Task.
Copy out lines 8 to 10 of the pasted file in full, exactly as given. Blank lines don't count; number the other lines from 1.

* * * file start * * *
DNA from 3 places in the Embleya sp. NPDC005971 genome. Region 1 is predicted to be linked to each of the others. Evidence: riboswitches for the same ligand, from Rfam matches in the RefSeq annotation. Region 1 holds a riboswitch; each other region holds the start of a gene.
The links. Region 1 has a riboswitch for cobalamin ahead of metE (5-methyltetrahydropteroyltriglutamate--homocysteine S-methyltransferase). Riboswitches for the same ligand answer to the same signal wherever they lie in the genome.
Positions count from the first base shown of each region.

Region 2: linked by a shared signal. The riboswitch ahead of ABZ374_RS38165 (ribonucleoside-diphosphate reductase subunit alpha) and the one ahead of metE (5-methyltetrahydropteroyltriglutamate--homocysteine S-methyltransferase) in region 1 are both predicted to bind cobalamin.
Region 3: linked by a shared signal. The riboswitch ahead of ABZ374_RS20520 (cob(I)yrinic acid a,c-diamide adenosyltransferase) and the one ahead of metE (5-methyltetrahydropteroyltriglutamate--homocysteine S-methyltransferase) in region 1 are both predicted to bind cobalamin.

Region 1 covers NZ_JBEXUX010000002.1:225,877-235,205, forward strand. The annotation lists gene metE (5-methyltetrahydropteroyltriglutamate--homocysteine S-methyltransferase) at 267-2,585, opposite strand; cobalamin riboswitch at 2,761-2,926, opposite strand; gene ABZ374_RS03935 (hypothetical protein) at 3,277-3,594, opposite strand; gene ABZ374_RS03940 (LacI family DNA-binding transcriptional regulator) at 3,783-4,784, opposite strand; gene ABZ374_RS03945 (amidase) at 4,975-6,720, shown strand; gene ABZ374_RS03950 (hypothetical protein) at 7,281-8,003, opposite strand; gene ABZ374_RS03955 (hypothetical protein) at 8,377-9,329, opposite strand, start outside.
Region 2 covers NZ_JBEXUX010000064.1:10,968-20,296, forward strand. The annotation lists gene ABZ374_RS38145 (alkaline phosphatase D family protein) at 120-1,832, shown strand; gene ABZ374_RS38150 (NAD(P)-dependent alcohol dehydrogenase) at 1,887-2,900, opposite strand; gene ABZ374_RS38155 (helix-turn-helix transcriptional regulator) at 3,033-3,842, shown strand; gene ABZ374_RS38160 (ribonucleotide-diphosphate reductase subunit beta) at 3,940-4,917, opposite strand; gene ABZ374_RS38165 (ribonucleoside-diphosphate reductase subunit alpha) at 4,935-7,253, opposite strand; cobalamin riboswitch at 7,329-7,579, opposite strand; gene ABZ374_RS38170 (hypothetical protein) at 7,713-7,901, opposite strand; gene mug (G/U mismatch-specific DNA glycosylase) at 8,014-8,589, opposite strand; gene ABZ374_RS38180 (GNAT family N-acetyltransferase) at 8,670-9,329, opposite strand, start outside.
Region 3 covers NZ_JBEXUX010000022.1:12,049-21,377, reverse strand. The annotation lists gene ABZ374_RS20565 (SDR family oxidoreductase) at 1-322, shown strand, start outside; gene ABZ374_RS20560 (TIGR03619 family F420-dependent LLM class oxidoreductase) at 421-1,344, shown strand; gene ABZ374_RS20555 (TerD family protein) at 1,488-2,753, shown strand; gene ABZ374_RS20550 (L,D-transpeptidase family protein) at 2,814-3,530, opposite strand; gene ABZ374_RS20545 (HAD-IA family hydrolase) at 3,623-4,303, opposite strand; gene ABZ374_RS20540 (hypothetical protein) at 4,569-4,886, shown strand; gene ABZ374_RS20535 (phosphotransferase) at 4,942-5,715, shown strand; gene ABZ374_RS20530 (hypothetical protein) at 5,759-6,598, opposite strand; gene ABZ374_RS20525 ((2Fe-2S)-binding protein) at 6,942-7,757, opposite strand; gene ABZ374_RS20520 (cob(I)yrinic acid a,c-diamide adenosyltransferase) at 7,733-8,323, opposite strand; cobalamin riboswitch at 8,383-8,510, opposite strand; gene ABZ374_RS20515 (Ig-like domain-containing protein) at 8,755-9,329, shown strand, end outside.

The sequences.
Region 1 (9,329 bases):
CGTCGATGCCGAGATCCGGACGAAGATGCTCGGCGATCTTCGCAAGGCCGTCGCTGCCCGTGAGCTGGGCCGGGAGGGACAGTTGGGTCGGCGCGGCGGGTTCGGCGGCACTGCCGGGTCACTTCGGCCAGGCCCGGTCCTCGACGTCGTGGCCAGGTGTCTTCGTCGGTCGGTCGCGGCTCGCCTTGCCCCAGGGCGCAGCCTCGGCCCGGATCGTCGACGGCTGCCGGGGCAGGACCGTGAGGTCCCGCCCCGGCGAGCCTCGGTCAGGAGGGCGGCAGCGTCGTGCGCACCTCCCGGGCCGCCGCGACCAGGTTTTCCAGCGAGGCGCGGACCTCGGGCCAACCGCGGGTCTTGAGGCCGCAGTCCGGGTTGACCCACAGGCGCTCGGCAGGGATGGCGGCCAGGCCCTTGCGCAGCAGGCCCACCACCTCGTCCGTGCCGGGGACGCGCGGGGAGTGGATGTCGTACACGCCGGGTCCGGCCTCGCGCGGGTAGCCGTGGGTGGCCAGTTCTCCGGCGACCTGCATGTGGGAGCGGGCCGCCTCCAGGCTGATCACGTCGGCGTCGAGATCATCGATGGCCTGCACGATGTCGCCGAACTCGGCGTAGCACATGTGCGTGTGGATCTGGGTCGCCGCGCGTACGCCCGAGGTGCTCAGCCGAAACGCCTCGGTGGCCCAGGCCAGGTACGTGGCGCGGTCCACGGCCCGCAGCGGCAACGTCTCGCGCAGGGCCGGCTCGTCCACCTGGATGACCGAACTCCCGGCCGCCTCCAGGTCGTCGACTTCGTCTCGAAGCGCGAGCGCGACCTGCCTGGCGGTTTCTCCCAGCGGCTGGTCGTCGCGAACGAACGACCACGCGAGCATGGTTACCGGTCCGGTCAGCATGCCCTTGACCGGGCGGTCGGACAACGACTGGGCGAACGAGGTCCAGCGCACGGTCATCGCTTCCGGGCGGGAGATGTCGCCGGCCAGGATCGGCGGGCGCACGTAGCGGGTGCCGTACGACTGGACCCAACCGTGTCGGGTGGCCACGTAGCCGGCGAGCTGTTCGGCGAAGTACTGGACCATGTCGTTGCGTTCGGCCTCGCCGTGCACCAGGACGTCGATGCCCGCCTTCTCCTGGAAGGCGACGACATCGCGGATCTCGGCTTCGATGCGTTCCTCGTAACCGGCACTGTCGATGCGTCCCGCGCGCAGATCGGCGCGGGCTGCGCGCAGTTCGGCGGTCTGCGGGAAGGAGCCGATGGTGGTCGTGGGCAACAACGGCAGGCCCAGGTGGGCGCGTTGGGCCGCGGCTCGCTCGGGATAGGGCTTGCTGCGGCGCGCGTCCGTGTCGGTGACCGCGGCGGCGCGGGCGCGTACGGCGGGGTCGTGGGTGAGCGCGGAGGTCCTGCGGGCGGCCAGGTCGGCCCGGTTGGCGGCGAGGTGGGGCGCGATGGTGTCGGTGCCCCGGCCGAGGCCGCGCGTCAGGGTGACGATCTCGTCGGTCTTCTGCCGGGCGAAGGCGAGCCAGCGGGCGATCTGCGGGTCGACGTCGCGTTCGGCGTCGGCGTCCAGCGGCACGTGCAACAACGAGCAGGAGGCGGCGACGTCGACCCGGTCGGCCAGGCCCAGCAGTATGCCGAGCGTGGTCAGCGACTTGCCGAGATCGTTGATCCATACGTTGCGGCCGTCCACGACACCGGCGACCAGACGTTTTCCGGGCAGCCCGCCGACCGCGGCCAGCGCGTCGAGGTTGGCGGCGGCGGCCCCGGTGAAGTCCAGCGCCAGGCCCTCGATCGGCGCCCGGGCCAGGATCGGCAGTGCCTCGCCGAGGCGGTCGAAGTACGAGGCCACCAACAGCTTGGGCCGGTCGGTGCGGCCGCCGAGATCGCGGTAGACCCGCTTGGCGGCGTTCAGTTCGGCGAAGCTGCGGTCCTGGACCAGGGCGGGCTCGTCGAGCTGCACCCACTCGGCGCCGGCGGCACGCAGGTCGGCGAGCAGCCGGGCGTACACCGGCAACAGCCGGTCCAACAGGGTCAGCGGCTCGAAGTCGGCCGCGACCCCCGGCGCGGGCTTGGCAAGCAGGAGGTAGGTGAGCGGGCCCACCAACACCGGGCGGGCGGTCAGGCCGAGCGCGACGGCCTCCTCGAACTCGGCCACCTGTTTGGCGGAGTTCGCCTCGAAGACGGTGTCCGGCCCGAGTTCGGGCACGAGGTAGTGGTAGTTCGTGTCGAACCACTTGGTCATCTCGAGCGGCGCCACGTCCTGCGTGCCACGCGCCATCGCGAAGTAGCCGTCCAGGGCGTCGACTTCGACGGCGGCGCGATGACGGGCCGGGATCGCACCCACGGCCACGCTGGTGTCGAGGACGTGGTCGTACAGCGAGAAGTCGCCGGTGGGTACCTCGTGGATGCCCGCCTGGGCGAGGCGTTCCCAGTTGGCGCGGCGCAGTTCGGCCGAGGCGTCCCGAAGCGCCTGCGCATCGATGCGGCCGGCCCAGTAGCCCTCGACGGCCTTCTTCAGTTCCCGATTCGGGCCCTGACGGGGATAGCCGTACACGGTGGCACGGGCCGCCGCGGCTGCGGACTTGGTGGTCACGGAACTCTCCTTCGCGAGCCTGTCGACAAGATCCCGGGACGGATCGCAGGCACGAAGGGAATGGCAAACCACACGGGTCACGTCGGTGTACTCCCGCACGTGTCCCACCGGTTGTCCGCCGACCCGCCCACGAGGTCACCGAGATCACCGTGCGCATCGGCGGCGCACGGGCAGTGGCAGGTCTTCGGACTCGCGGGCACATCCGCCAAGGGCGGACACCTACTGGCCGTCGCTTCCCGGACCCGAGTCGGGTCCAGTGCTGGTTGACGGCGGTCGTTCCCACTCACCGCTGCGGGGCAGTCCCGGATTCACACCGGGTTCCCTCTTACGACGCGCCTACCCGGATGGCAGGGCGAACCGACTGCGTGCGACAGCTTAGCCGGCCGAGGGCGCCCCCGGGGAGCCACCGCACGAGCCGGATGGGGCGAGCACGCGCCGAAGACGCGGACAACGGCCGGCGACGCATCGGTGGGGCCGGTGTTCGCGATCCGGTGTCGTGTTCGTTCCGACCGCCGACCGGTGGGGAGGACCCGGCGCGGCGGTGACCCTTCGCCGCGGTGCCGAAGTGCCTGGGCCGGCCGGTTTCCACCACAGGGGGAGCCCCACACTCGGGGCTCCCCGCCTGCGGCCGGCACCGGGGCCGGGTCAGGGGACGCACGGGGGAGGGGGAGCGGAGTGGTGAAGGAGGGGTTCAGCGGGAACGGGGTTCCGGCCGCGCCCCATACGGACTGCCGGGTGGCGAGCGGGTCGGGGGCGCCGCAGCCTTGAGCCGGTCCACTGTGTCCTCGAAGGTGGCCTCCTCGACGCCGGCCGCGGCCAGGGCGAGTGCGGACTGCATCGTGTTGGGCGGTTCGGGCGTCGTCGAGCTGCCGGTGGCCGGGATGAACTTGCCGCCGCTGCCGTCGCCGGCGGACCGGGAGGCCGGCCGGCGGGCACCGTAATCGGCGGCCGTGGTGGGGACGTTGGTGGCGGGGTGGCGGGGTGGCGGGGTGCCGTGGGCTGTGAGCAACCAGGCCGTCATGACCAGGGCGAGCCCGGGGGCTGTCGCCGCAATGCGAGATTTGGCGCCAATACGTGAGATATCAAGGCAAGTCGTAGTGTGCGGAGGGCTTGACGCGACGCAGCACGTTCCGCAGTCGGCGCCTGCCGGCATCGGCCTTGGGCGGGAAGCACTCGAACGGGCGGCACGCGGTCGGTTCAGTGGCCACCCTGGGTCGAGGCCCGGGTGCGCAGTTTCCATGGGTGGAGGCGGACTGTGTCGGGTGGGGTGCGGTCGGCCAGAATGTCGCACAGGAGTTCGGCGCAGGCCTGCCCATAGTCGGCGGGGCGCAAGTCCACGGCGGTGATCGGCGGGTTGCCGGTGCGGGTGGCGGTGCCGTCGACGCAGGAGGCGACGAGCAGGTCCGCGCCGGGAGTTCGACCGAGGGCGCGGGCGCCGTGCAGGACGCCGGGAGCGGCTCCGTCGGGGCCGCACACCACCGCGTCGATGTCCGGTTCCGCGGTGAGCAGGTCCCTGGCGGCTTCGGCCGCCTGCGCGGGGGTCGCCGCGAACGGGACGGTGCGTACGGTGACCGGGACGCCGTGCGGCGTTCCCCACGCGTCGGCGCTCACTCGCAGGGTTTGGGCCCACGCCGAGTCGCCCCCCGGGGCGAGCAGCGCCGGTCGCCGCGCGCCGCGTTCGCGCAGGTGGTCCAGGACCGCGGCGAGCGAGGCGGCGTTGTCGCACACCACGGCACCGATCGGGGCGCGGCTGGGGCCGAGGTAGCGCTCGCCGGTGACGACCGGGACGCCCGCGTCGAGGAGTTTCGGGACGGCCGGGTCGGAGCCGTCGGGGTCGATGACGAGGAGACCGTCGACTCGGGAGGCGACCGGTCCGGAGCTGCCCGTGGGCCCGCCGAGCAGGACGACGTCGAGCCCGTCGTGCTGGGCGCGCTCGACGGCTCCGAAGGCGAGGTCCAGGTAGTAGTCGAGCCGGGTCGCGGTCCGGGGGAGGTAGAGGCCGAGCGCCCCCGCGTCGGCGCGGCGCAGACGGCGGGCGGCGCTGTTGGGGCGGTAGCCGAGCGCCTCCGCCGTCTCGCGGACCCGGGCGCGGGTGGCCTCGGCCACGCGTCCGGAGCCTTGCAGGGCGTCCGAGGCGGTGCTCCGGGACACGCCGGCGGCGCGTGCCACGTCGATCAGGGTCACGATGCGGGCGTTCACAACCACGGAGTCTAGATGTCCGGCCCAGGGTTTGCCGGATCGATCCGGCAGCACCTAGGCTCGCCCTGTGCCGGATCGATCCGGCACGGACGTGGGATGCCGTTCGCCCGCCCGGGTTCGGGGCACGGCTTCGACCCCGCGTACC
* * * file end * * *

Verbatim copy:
Region 3 covers NZ_JBEXUX010000022.1:12,049-21,377, reverse strand. The annotation lists gene ABZ374_RS20565 (SDR family oxidoreductase) at 1-322, shown strand, start outside; gene ABZ374_RS20560 (TIGR03619 family F420-dependent LLM class oxidoreductase) at 421-1,344, shown strand; gene ABZ374_RS20555 (TerD family protein) at 1,488-2,753, shown strand; gene ABZ374_RS20550 (L,D-transpeptidase family protein) at 2,814-3,530, opposite strand; gene ABZ374_RS20545 (HAD-IA family hydrolase) at 3,623-4,303, opposite strand; gene ABZ374_RS20540 (hypothetical protein) at 4,569-4,886, shown strand; gene ABZ374_RS20535 (phosphotransferase) at 4,942-5,715, shown strand; gene ABZ374_RS20530 (hypothetical protein) at 5,759-6,598, opposite strand; gene ABZ374_RS20525 ((2Fe-2S)-binding protein) at 6,942-7,757, opposite strand; gene ABZ374_RS20520 (cob(I)yrinic acid a,c-diamide adenosyltransferase) at 7,733-8,323, opposite strand; cobalamin riboswitch at 8,383-8,510, opposite strand; gene ABZ374_RS20515 (Ig-like domain-containing protein) at 8,755-9,329, shown strand, end outside.

The sequences.
Region 1 (9,329 bases):